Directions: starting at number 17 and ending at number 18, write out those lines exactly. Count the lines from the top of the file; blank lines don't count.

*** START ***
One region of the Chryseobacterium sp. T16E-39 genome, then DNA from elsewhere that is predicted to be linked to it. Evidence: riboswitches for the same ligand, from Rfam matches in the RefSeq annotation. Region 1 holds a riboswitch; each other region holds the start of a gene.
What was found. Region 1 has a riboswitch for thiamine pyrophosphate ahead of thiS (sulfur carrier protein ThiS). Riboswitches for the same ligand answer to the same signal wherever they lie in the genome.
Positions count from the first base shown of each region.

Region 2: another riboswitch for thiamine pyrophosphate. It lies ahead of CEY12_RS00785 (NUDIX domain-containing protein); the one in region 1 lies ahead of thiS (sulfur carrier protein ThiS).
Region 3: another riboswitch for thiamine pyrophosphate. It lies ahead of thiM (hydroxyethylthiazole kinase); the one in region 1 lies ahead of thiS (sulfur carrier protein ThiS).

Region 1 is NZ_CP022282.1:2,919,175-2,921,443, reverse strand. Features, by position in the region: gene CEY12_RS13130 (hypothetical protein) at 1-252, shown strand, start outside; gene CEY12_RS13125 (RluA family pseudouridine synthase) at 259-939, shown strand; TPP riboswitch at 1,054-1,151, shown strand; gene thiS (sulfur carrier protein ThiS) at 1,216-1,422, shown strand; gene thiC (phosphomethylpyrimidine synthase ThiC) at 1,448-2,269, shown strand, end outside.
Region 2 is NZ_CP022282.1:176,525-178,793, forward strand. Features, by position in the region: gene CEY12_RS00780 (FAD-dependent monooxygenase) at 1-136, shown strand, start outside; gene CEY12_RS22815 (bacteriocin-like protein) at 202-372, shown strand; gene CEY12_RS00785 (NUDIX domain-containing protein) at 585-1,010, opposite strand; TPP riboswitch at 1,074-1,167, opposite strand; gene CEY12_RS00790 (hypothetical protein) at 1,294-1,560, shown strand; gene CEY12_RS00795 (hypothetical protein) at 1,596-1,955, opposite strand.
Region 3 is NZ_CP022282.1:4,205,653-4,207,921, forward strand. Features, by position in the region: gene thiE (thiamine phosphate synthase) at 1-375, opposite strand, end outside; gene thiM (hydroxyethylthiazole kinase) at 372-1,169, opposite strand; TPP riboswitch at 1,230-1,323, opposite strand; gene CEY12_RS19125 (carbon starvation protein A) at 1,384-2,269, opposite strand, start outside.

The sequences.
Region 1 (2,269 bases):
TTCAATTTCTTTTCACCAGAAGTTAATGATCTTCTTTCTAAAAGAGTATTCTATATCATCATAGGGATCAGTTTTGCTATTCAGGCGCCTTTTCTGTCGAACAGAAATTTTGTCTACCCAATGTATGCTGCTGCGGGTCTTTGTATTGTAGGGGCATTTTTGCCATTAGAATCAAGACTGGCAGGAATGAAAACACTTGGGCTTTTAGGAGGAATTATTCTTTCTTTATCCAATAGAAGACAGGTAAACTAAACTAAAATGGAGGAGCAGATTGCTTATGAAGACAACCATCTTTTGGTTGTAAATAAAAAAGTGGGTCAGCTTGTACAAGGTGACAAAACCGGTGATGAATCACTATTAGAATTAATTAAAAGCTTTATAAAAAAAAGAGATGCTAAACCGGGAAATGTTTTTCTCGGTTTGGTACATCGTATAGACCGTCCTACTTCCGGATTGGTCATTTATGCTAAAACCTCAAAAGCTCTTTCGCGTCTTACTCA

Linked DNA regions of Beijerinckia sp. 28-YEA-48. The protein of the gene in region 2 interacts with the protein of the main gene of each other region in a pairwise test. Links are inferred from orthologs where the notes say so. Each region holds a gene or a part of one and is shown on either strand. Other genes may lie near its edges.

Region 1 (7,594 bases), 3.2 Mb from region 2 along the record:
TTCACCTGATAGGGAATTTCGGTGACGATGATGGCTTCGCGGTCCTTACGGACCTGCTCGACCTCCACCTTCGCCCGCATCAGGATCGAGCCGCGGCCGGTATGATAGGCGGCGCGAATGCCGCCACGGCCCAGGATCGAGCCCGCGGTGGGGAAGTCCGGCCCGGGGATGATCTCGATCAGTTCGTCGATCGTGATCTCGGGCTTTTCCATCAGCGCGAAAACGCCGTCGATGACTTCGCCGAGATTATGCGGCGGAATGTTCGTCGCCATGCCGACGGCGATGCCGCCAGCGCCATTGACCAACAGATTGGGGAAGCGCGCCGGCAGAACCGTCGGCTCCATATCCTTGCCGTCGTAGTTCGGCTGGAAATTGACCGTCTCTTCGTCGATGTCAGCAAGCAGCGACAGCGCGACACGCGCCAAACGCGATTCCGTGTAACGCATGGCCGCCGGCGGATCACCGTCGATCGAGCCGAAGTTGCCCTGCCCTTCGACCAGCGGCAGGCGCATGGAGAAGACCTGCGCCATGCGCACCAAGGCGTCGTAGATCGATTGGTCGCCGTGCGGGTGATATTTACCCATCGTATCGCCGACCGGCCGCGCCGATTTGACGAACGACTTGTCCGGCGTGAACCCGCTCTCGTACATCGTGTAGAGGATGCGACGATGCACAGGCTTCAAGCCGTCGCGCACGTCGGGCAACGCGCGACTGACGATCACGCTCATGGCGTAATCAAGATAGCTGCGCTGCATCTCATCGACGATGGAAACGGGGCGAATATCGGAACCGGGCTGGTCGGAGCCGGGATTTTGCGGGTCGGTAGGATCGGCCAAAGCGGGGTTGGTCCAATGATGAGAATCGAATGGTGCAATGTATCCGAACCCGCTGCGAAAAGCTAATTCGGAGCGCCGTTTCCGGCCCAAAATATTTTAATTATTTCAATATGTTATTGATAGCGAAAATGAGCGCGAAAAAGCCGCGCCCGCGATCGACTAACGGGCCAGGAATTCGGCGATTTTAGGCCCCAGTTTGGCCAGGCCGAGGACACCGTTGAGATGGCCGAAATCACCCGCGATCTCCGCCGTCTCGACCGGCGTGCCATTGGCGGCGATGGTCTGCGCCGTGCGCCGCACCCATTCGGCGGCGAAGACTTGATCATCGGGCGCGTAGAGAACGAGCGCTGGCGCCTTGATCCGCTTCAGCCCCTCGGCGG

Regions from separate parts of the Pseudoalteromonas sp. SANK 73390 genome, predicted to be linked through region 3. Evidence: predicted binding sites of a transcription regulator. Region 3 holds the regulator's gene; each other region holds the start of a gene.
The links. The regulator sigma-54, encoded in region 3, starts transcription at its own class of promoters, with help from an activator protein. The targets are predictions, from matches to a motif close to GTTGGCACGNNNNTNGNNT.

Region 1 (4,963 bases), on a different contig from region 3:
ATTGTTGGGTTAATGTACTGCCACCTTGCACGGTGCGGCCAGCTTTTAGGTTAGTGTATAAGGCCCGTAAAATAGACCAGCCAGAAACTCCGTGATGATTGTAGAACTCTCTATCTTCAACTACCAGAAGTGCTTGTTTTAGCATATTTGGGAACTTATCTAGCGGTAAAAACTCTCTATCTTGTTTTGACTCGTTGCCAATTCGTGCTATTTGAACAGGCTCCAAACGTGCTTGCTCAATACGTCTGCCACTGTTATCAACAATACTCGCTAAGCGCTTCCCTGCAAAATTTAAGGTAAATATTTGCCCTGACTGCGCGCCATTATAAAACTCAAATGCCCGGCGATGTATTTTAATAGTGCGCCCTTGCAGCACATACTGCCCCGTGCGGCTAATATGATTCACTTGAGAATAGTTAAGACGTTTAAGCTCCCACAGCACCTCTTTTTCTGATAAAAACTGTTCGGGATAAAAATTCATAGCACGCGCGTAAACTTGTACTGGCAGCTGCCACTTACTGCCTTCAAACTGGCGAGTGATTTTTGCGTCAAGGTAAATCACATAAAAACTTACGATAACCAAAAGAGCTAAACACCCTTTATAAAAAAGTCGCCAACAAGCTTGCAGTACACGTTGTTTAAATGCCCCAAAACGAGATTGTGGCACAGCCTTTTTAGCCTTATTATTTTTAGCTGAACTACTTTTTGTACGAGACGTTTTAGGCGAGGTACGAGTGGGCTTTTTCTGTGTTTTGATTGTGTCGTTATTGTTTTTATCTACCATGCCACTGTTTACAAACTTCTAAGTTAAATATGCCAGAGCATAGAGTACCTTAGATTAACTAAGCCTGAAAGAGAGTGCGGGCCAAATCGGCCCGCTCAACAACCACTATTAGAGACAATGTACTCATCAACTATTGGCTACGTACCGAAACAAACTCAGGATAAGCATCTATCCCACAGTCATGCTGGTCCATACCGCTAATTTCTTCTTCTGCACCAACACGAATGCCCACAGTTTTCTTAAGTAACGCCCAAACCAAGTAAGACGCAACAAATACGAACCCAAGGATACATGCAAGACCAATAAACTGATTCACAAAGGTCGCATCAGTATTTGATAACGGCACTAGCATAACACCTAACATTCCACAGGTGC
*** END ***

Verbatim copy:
Region 1 (4,963 bases), on a different contig from region 3:
ATTGTTGGGTTAATGTACTGCCACCTTGCACGGTGCGGCCAGCTTTTAGGTTAGTGTATAAGGCCCGTAAAATAGACCAGCCAGAAACTCCGTGATGATTGTAGAACTCTCTATCTTCAACTACCAGAAGTGCTTGTTTTAGCATATTTGGGAACTTATCTAGCGGTAAAAACTCTCTATCTTGTTTTGACTCGTTGCCAATTCGTGCTATTTGAACAGGCTCCAAACGTGCTTGCTCAATACGTCTGCCACTGTTATCAACAATACTCGCTAAGCGCTTCCCTGCAAAATTTAAGGTAAATATTTGCCCTGACTGCGCGCCATTATAAAACTCAAATGCCCGGCGATGTATTTTAATAGTGCGCCCTTGCAGCACATACTGCCCCGTGCGGCTAATATGATTCACTTGAGAATAGTTAAGACGTTTAAGCTCCCACAGCACCTCTTTTTCTGATAAAAACTGTTCGGGATAAAAATTCATAGCACGCGCGTAAACTTGTACTGGCAGCTGCCACTTACTGCCTTCAAACTGGCGAGTGATTTTTGCGTCAAGGTAAATCACATAAAAACTTACGATAACCAAAAGAGCTAAACACCCTTTATAAAAAAGTCGCCAACAAGCTTGCAGTACACGTTGTTTAAATGCCCCAAAACGAGATTGTGGCACAGCCTTTTTAGCCTTATTATTTTTAGCTGAACTACTTTTTGTACGAGACGTTTTAGGCGAGGTACGAGTGGGCTTTTTCTGTGTTTTGATTGTGTCGTTATTGTTTTTATCTACCATGCCACTGTTTACAAACTTCTAAGTTAAATATGCCAGAGCATAGAGTACCTTAGATTAACTAAGCCTGAAAGAGAGTGCGGGCCAAATCGGCCCGCTCAACAACCACTATTAGAGACAATGTACTCATCAACTATTGGCTACGTACCGAAACAAACTCAGGATAAGCATCTATCCCACAGTCATGCTGGTCCATACCGCTAATTTCTTCTTCTGCACCAACACGAATGCCCACAGTTTTCTTAAGTAACGCCCAAACCAAGTAAGACGCAACAAATACGAACCCAAGGATACATGCAAGACCAATAAACTGATTCACAAAGGTCGCATCAGTATTTGATAACGGCACTAGCATAACACCTAACATTCCACAGGTGC